Summer appears to have “encroached” upon autumn’s space, resulting in one of the hottest Octobers across the northeast in the last 50 years.
But the India Meteorological Department (IMD) has predicted a few spells of rain or thundershowers in the next few days to tame the mercury.
Guwahati recorded an average of 37.07°C over three days till October 16, when most cities in the north-east registered a temperature of 4-5 degrees higher than usual.
Itanagar the hottest
Arunachal Pradesh capital Itanagar was the hottest on October 16 at 37.8°C followed by Tripura capital Agartala at 34.8°C, Mizoram capital Aizawl at 29.2°C, Manipur capital Imphal at 28.8°C, Nagaland capital Kohima at 26.5°C, and Meghalaya capital Shillong at 26.2°C.
IMD officials said a day or two in October could have been hotter in the past 50 years, but the high temperature has unusually persisted over a longer period this time.
“The rise in temperature is due to a low pressure system in the Bay of Bengal. There is less moisture because of the low pressure, resulting in this dry weather,” said Sunit Das, a meteorologist at the IMD’s Regional Meteorological Centre.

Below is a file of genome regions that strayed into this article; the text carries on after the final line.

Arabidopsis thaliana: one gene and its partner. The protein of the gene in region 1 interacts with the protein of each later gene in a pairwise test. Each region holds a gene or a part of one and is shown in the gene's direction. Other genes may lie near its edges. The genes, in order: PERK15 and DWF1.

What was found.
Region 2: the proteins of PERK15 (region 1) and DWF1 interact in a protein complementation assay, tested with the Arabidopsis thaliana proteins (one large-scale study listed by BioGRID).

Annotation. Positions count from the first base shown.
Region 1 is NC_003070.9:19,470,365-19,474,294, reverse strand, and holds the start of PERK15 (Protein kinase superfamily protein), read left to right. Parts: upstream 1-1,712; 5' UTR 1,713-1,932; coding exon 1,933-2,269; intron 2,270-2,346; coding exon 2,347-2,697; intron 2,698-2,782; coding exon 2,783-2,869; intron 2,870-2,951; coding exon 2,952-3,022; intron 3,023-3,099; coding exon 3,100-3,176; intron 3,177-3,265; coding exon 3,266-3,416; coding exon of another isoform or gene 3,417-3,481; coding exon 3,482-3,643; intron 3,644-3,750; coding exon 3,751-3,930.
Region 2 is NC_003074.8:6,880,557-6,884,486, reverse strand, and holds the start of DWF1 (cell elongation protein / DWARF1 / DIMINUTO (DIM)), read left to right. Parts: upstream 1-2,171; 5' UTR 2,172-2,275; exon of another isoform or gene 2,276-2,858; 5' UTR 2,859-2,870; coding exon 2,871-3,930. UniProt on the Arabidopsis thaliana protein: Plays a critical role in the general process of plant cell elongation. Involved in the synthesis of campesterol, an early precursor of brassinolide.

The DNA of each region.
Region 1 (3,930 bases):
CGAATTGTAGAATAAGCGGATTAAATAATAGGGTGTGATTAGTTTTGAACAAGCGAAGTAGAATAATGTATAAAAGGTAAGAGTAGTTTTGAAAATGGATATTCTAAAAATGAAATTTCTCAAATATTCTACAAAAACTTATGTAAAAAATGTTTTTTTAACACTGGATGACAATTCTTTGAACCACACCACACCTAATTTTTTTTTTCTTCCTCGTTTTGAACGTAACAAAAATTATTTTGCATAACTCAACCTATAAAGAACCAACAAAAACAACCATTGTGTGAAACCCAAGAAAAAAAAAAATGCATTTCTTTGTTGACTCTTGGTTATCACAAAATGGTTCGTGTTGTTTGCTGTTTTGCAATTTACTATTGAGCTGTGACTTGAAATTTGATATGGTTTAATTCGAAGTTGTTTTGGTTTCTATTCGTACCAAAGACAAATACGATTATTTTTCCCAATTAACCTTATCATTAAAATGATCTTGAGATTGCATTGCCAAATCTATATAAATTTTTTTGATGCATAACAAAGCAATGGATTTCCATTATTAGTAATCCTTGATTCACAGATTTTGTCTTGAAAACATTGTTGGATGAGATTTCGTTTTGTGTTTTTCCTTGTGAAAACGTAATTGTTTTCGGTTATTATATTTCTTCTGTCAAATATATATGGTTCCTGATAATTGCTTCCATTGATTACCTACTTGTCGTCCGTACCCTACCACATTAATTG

“But the temperature is set to go down with rain or thundershower likely in the next three-four days,” he said.
According to the IMD, Assam experienced a monsoon with 22% deficit rainfall. The rainfall deficit in the other six contiguous north-eastern States ranged from 21-30%.
The meteorologists said it would be difficult to attribute the dip in rainfall and an “extended summer” to climate change. “Data of all the meteorological centres over a substantial period of time need to be analysed to come to a conclusion,” a weather specialist said.